Q: We are a motor carrier and have a major customer who has some rigid ideas about the importance of seals.
On one recent load, our driver mistakenly took the load to the wrong consignee. They broke the seal, but as soon as they looked inside, they realized it wasn’t their freight. The driver corrected his error and then took the load to the correct address, but because the seal had been broken, the load was refused and the shipper is claiming full value of the load based on possible contamination. They won’t even allow us to salvage the load, but insist that it be destroyed.
The thing is, this was a load of canned and bottled drinks! The shrink-wrap on the pallets was intact, the cartons in which the drinks were packed were unopened, and, inside, the cans and glass and/or plastic bottles were also fine. We have no idea how the drinks could have been contaminated.
This company and its lawyers, though, tell us they need to protect themselves against possible lawsuits. One of the lawyers, for example, said a terrorist could use a syringe to inject some toxic substance through a plastic bottle to contaminate the contents and poison a bunch of people. They tell us the integrity of the seal is critical, and that if the seal isn’t intact on delivery, it’s their policy to treat the load as a total loss.
Are we liable for this claim and others like it? I have to tell you that we signed a contract with this shipper agreeing to the policy I’ve described, because they insisted on it and it was the only way we could get the business. For us, this is a major shipper, and the only way we can keep their business seems to be to pay claims such as this, which fortunately don’t happen very often. Can you help us?
A: Not unless you regard my telling you pretty much what you already know as “help:” that your shipper’s claims are rubbish, but that paying them is probably the only way you’ll keep that shipper.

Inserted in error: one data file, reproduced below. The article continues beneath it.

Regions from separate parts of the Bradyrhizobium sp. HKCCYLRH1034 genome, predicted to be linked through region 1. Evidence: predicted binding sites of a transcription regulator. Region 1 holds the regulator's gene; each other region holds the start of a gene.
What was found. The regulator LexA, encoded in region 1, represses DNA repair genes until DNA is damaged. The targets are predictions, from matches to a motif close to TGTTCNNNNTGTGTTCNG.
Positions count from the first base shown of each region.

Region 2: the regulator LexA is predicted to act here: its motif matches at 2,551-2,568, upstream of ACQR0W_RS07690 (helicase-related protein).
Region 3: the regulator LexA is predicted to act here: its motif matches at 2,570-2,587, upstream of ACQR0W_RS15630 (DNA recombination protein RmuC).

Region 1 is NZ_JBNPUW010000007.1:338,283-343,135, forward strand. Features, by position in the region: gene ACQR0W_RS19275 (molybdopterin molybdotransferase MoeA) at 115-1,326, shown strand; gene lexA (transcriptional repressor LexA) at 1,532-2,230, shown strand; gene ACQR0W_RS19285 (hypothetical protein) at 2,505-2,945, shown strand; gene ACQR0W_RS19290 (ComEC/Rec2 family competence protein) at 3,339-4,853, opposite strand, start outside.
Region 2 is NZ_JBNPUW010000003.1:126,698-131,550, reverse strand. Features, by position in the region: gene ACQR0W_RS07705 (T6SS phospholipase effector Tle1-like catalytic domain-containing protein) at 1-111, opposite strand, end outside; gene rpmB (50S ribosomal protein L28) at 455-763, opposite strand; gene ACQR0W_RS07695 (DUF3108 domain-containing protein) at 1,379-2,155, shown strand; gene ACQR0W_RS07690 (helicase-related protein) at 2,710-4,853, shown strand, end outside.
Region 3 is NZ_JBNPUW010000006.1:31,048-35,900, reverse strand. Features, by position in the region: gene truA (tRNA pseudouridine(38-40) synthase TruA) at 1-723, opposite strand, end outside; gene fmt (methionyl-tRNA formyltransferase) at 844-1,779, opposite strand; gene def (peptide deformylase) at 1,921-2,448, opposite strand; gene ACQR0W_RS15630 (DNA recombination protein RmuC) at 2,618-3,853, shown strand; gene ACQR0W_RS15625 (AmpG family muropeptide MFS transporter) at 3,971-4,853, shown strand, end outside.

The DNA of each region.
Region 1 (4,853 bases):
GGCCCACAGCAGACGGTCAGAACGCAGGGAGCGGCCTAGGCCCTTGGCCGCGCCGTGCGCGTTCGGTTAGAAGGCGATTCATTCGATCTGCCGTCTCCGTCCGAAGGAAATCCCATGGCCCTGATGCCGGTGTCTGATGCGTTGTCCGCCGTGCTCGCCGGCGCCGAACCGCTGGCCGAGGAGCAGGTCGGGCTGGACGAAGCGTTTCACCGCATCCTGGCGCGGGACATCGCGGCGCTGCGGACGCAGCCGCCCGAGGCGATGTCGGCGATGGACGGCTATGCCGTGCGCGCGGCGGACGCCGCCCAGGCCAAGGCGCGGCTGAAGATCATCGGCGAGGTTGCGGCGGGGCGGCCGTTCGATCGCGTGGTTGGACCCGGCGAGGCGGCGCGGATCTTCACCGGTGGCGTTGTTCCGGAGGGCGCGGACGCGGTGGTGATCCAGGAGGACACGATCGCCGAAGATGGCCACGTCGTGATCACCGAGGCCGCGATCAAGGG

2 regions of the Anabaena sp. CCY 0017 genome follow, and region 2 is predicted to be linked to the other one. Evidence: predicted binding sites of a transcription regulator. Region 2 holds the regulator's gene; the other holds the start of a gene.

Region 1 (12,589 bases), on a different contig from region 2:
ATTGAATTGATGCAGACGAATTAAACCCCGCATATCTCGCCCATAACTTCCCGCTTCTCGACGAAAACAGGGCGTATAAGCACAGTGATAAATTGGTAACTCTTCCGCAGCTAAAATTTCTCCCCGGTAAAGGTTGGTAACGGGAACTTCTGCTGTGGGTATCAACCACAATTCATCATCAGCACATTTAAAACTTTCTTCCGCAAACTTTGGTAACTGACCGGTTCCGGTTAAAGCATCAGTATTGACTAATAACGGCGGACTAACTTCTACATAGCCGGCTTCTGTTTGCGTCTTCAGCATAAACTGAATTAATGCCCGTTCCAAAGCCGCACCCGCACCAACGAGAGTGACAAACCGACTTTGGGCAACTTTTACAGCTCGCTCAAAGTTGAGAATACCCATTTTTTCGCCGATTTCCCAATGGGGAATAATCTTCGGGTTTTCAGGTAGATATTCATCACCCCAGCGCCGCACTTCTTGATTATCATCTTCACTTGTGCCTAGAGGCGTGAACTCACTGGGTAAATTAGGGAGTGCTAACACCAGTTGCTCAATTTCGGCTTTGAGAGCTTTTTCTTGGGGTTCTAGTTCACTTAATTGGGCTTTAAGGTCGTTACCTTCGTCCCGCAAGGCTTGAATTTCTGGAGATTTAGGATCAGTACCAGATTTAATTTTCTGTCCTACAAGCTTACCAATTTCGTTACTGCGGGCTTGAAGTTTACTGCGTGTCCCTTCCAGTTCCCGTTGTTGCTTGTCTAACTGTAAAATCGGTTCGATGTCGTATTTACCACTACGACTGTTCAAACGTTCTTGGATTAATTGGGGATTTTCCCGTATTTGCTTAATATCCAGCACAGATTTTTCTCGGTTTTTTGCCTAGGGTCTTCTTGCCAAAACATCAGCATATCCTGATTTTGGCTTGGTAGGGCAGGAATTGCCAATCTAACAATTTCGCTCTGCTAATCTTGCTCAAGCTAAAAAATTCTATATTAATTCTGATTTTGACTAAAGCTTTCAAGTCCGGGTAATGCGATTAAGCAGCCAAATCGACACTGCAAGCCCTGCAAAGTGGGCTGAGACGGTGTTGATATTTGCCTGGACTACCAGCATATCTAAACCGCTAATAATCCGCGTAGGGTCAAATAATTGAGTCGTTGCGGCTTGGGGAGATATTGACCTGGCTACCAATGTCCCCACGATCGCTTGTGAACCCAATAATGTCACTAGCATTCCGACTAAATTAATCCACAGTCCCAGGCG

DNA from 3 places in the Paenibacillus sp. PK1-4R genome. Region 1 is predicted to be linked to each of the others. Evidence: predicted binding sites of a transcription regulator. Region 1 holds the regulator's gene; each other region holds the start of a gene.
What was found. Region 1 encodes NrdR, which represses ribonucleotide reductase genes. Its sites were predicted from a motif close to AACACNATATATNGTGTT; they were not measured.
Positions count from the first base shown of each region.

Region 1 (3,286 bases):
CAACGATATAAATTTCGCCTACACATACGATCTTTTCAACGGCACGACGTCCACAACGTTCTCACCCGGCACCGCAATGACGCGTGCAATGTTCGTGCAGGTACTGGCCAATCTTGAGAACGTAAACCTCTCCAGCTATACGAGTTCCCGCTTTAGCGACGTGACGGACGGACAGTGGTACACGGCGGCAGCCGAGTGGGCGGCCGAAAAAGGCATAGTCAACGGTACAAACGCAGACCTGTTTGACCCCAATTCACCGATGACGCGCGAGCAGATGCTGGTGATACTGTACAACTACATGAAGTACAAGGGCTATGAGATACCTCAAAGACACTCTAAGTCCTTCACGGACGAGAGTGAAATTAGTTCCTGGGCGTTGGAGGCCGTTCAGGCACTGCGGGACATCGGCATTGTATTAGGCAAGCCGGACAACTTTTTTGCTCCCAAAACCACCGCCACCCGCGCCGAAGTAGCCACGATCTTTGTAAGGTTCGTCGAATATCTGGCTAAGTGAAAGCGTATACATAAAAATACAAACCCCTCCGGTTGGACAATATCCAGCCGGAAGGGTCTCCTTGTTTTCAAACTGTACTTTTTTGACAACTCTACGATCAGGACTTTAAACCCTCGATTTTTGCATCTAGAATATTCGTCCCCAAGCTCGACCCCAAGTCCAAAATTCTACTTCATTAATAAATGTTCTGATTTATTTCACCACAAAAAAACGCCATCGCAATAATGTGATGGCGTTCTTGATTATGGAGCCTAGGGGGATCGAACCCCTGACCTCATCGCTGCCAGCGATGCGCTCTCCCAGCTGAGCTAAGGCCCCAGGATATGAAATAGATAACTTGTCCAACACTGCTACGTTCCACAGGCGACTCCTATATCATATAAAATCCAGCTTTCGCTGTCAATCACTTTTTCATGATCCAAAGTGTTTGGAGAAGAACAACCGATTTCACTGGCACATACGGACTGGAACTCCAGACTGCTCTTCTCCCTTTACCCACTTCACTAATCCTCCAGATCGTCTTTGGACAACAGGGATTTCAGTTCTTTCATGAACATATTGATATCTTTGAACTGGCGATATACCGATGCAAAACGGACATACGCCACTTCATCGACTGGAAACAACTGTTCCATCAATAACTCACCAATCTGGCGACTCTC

In fact, I can’t even tell you with any certainty that you can legally avoid paying the claims. By any objective legal standard, the shipper hasn’t a leg to stand on; the claims are nothing more than a product of what amounts to organizational paranoia.
Trouble is, you say you’ve contractually committed yourself to paying them. I’d have to read the contracts to know this for sure, but please recall that carriers and shippers alike may “expressly waive any rights and remedies” under transportation law by contract (49 U.S.C. Section 14101(b)), and, further, that as a general rule of law, contracts aren’t subject to judicial oversight.
That means you already may have agreed to surrender your right to contest the claims you describe, notwithstanding that they’re substantively meretricious.
Now, if you hadn’t given up that right, you’d win this in a walk, should the shipper be so ill-advised as to sue. Contamination isn’t a matter of guesswork; it’s a question of proof, the burden of which falls initially on the claimant. Absent testing to show the contrary, there’s nary a shred of evidence that the seal-broken loads you describe are even arguably contaminated.
In particular, the scenario your shipper’s lawyer describes involving the syringe-wielding terrorist gives me the giggles. I mean, if somebody sticks a needle into a plastic bottle, the bottle doesn’t seal itself back up. The hole remains, and the contents will start leaking out. Take a sewing needle and try it if you like; just make sure the bottle’s sitting on something you don’t mind getting pretty wet pretty quick.
Actually, I think the shipper’s policy verges on insanity. It’s trusting to a tiny tinfoil seal to safeguard its goods and ignoring the much sturdier protection of shrink-wrap, cartons and unbreached cans and bottles. You think that seal can’t be bypassed? Not many criminals would agree.
So are the claims legally valid in the circumstances you describe? Of course not, other than by your contractual agreement. But will the shipper drop you flat if you either challenge that agreement or withdraw it for the future? Given what you tell me, I’d bet on it.
What you have is strictly a business decision: Pay the claims and keep the shipper, or contest them and lose it. I’d suggest you base that decision strictly on economics: Which is best for your bottom line? Just do the math.
Consultant, author and educator Colin Barrett is president of Barrett Transportation Consultants. Send your questions to him at 5201 Whippoorwill Lane, Johns Island, S.C. 29455; phone, 843-559-1277; e-mail, BarrettTrn@aol.com. Contact him to order the most recent 351-page compiled edition of past Q&A columns, published in 2010.